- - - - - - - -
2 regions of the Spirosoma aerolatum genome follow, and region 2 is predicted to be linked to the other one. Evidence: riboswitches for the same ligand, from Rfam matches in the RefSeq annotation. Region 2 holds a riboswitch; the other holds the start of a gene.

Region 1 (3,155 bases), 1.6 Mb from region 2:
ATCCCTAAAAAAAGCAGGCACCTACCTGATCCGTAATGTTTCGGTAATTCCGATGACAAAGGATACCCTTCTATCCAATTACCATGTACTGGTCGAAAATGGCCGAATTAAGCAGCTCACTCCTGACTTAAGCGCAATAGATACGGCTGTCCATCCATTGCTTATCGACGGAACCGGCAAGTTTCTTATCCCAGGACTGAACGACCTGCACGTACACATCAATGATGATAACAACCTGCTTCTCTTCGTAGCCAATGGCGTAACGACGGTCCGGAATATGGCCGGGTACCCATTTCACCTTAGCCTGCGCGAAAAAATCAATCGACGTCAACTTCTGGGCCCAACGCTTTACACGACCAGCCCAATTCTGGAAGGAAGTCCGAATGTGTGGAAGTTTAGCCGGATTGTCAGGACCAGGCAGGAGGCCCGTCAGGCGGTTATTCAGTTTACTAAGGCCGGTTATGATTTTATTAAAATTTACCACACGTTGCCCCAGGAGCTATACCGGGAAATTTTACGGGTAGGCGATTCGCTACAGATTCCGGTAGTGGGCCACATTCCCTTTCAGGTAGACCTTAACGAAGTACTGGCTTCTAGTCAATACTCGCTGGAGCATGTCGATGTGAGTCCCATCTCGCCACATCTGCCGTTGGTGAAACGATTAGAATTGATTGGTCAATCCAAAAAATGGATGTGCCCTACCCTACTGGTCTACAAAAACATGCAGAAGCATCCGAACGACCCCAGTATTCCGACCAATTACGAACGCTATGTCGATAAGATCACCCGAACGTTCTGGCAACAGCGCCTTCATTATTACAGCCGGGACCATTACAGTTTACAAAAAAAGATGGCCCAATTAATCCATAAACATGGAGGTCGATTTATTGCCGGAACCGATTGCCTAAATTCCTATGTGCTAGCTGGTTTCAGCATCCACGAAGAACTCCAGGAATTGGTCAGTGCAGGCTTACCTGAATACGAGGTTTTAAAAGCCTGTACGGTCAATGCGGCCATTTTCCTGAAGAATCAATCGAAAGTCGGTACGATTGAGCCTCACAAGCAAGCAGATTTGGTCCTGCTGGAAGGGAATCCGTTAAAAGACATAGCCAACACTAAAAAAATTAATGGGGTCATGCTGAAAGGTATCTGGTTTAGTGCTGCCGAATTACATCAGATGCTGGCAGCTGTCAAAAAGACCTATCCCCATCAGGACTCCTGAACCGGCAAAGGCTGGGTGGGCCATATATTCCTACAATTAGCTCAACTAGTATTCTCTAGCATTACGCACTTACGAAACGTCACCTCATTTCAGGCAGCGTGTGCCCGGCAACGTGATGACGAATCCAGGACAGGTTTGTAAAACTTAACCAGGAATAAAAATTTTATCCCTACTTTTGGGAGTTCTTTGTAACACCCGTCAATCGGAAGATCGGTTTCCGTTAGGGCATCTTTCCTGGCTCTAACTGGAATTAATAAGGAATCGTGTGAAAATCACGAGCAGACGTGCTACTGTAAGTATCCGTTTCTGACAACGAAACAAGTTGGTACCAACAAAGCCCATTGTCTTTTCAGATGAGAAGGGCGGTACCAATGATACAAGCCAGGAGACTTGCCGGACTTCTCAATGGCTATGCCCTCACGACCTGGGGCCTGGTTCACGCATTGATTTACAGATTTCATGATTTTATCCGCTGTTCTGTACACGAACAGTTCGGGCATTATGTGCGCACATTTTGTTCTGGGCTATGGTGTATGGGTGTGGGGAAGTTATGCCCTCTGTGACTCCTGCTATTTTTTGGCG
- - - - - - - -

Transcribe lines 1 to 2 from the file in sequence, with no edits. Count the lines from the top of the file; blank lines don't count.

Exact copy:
2 regions of the Spirosoma aerolatum genome follow, and region 2 is predicted to be linked to the other one. Evidence: riboswitches for the same ligand, from Rfam matches in the RefSeq annotation. Region 2 holds a riboswitch; the other holds the start of a gene.

Region 1 (3,155 bases), 1.6 Mb from region 2: